Freddie Anderson was born in County Monaghan, Ireland, in 1922 and was brought up in the village of Ballybay. At school in Ballybay, he excelled at writing and composition and when he attended the Cistercian secondary school at Roscrea, Tipperary, Ireland, he developed these skills further. It therefore came as some surprise when he went on to University College, Dublin, to study architecture.
In 1942, Freddy joined the Royal Air Force (RAF) at a time when some Irishmen signed up out of idealism, but more joined in order to send money home to struggling families. He was posted to a radar station at Crossmaglen, County Armagh, Ireland but also worked in India and Burma. Around this time, he met his wife, Isobel, whom he married in 1951. Upon demobilisation in 1946, he moved to her native Glasgow, Scotland, a city he took to instantly although his work continued to be influenced by his beloved County Monaghan. The RAF secured Freddie a job as a museum attendant in Glasgow, a job that lasted only days as Freddy popped out for cigarettes and a picture was stolen in his absence. Thereafter, a period followed during which Freddy successively became, amongst other occupations, a lamplighter, tram conductor, book barrow salesman, night porter, hoistman, labourer, telephone operator, garage clerk and dyker. These experiences informed his drift towards theatre and in 1947 he joined Glasgow Unity Theatre, effectively launching a career which saw him become a valuable player in Glasgow’s left-wing artistic life. His first play, Thirty Three Years, was produced by the Unity Theatre in the late 1940s .
His plays were also performed by various community groups, including a pantomime called Wee Willie Winkie based on Glasgow’s coat-of-arms; a dramatic 18th century chronicle The Calton Weavers; and the biography of the life of John McLean entitled Krassivy. The latter work won him an Edinburgh Festival Fringe First. His literary work in the Easterhouse community in Glasgow where he lived was also recognised by and Irish Post award and he was also involved in the community as secretary of the Garthamlock Community Council and as a fundraiser for hospital benefits.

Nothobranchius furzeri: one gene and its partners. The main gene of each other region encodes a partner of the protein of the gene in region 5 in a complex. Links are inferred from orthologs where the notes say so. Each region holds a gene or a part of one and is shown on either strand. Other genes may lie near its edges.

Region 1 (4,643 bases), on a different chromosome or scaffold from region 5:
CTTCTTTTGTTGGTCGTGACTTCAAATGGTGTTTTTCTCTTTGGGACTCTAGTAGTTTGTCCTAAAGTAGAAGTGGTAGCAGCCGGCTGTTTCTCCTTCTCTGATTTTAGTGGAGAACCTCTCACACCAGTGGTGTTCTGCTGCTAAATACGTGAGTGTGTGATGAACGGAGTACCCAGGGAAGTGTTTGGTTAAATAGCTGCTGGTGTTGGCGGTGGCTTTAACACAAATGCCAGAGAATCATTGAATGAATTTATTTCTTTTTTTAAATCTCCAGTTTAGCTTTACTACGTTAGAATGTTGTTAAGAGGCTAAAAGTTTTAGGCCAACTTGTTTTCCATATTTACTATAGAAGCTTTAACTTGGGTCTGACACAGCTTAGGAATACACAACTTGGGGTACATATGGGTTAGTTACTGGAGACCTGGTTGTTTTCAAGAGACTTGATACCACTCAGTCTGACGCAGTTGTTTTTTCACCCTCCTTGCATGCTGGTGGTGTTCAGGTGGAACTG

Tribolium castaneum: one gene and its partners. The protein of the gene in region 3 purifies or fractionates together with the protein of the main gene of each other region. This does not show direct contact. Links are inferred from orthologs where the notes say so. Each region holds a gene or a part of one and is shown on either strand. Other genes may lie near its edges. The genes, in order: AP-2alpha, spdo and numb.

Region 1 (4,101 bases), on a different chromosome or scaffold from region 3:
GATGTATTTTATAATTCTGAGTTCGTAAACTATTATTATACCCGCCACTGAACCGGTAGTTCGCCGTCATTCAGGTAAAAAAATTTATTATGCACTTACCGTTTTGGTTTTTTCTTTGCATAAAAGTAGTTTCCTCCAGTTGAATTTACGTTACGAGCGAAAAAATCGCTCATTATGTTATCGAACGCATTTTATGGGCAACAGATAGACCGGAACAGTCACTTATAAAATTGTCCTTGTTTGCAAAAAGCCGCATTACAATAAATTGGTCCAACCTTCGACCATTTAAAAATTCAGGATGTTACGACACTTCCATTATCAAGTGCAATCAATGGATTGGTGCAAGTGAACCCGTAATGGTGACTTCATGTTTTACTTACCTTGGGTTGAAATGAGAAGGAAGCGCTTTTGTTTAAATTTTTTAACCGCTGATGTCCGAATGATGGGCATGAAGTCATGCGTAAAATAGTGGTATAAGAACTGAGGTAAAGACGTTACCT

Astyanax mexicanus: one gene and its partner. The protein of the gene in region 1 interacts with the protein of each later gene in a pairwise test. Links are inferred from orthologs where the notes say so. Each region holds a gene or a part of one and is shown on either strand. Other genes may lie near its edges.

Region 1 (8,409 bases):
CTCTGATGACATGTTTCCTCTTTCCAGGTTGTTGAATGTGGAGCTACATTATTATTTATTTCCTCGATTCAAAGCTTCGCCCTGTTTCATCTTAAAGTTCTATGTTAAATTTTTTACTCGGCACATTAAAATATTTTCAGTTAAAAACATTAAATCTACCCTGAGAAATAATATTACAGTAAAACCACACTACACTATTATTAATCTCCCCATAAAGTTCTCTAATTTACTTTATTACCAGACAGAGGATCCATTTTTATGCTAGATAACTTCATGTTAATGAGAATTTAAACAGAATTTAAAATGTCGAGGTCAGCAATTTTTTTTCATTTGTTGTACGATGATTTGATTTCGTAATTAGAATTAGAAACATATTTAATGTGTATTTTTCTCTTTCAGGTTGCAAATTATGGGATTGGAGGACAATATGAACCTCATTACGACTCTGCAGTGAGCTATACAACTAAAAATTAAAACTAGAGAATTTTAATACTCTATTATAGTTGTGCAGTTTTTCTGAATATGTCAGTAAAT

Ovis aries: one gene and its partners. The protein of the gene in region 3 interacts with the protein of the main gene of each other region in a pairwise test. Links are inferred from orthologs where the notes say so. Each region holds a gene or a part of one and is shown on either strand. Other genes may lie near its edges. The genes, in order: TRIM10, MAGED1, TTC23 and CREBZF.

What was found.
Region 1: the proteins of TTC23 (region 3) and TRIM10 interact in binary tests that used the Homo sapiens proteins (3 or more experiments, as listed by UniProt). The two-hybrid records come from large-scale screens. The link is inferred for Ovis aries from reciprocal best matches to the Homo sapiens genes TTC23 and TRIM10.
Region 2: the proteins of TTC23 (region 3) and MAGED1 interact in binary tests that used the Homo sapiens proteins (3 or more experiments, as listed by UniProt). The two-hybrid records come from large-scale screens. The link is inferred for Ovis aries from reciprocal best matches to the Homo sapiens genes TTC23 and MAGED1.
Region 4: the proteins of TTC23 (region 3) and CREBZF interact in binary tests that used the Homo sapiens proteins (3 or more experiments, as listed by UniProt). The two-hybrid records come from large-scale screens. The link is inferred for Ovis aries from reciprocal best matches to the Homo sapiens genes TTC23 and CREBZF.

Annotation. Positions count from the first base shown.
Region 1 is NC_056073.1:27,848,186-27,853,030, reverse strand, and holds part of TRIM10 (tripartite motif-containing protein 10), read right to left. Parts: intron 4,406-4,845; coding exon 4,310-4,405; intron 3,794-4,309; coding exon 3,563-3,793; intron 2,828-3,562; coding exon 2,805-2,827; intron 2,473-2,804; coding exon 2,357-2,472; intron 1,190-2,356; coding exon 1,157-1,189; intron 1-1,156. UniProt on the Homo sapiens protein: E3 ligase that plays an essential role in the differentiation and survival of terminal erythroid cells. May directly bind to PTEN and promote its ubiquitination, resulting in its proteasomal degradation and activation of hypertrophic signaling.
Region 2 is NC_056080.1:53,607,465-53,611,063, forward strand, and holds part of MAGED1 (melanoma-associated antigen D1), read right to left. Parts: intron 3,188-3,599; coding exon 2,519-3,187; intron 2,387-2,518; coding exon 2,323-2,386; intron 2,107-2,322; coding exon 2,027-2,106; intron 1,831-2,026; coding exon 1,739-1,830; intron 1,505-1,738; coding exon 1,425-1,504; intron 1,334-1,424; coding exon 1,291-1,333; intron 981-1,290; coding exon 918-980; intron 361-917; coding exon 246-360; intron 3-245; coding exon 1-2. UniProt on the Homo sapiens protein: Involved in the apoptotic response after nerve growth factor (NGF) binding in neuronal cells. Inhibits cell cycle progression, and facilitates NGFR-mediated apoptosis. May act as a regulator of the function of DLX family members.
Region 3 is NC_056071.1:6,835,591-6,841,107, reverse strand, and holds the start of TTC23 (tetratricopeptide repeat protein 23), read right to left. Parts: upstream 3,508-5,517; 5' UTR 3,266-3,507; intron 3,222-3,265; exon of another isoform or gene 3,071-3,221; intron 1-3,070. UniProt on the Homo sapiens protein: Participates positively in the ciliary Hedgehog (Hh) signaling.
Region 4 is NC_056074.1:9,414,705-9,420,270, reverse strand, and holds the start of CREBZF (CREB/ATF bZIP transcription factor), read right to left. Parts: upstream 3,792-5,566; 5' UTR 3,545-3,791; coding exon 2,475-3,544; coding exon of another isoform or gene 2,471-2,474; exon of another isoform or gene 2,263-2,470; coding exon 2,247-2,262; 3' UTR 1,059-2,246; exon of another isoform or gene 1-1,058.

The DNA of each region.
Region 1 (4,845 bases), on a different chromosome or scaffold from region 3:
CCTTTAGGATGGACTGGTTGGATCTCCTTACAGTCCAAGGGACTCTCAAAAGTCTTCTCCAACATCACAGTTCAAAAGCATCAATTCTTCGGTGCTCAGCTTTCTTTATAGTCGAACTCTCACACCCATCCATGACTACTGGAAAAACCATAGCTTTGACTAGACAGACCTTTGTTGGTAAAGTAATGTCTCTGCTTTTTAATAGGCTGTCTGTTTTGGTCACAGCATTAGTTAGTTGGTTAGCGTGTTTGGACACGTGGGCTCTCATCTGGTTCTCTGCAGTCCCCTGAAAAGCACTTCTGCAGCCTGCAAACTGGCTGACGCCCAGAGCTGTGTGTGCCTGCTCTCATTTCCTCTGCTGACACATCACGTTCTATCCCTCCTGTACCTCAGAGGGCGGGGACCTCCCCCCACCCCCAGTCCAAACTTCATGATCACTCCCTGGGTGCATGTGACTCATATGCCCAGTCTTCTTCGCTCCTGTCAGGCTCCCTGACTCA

Freddy became well known on the Glasgow political/socialist/Scottish/Irish/International Republican scene. His poetry, stories, plays and songs all reflected his Celtic charm, blending Scottish and Irish history and culture in an anti-sectarian manner. As a poet of the oral tradition, his work could sometimes lapse into sentimentality but at his best his lyrics had the same insight as other fellow Monaghan poets such as Patrick Kavanagh. Freddy’s radical, humorous political songs were numerous, with many local and national politicians falling foul of Freddy’s wit and barb in what became known as a "Holy Wullie’s Prayer". Politically, Freddy was a socialist who detested mainstream labour politicians who he regarded as having sold out principle for power. He lampooned those who received honours from the establishment mercilessly, referring to them as "squibs".
Late in life he produced a book which drew together all his attributes, Oiney Hoy, a tale of the wanderings of a "green fool". The book toys with Ireland’s myths, stereotypes, pretensions, and foibles, and is a gentle but effective satire which was translated to the Edinburgh Fringe stage after its premiere in the Great Eastern Hotel, Glasgow. It was later performed in Easterhouse by the Easterhouse Festival Society who also produced a number of Freddy’s other plays. For all his success, Freddy was never recognised by the established arts councils or grants givers, and spent much of his life living in poverty. However, he was awarded a Millennium Prize for his 18 page illustrated brochure The Burns Trial in Glasgow: 1787-1788.
In his later life, Freddy was preparing the further adventures of Oiney as well as an autobiography but these were never completed and he died in a Glasgow nursing home in 2001, 2 years after the death of his wife and companion, Isobel.
Sources: James Freeman. "Freddy Anderson" The Herald (13 December 2001); Donald Anderson "Freddie Anderson" [sic] Scottish Republican Socialist Movement website [last viewed at http://srsm.port5.com/srsm/obituary.htm on 18 November 2002]